22 surgeries, $55 million and one Hall of Fame

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Darren Dreifort is going to be honored with induction into the national surgery hall of fame.

Actually, the oft-injured and frequently maligned former Dodgers
pitcher will be entering the College Baseball Hall of Fame. But is
there any doubt he could qualify for both?

The L.A. Times notes
that Dreifort will be inducted on Friday in Lubbock, Texas, assuming,
in his words, “whether I can walk, or how well I’m getting around.”

It’s nice to see the right-hander honored for his accomplishments at
Wichita State, but is a painful reminder for Dodgers fans of how
injuries derailed the career of a promising pitcher chosen one spot
behind Alex Rodriguez in the 1993 draft. The Dodgers paid Dreifort
nearly $64 million over the course of his career, including a $55
million deal before the 2001 season. For all that money, they got a
48-60 record and 274 appearances as a starter and reliever over parts
of 11 seasons.

The grisly details:

  • Dreifort just had his 22nd surgery, this one on his hip.
  • It was his 20th surgery since leaving college, and his eighth since his last game with the Dodgers, Aug. 16, 2004.
  • Has had two elbow reconstructions, and twice sat out entire seasons.
  • And even though retired, his luck has not changed.

    These days, Dreifort appears to be in peak condition, dressed for
    an interview in shorts, a tight T-shirt and running shoes. He notes,
    however, that he experiences almost constant pain.

    “I’m doing nothing,” he says on the eve of his most recent visit to the operating room, “and I’m still having surgery.”

    The Hall of Fame rejected the BBWAA vote to make ballots public

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    Last year, at the Winter Meetings, the BBWAA voted overwhelmingly to make Hall of Fame ballots public beginning with this year’s election. Their as a long-demanded one, and it served to make a process that has often frustrated fans — and many voters — more transparent.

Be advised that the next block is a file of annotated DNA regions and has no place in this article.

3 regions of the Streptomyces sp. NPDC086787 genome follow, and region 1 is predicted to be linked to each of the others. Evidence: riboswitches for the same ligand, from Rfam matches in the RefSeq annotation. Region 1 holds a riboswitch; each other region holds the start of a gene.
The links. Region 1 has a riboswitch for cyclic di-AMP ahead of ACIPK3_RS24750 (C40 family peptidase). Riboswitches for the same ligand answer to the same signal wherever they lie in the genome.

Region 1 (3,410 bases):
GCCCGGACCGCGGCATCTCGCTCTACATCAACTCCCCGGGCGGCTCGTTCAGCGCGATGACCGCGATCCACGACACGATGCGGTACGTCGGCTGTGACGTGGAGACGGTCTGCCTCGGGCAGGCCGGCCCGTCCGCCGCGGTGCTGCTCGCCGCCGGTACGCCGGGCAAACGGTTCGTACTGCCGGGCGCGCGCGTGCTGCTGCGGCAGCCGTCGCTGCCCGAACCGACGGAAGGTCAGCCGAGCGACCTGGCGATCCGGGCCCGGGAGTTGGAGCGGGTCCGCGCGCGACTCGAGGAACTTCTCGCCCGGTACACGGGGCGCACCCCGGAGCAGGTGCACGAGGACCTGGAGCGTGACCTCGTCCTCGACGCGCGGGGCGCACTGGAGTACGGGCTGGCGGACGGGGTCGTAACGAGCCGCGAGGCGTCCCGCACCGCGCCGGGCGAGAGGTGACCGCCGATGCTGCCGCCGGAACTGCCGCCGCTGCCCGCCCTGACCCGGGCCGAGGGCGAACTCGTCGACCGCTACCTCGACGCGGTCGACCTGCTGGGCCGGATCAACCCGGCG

Mark Feinsand of MLB.com tweeted a few minutes ago, however, that at some point since last December, the Hall of Fame rejected the BBWAA’s vote. Writer may continue to release their own ballots, but their votes will not automatically be made public.

    I don’t know what the rationale could possibly be for the Hall of Fame. If I had to guess, I’d say that the less-active BBWAA voters who either voted against that change or who weren’t present for it because they don’t go to the Winter Meetings complained about it. It’s likewise possible that the Hall simply doesn’t want anyone talking about the votes and voters so as not to take attention away from the honorees and the institution, but that train left the station years ago. If the Hall doesn’t want people talking about votes and voters, they’d have to change the whole thing to some star chamber kind of process in which the voters themselves aren’t even known and no one discusses it publicly until after the results are released.

    Oh well. There’s a lot the Hall of Fame does that doesn’t make a ton of sense. Add this to the list.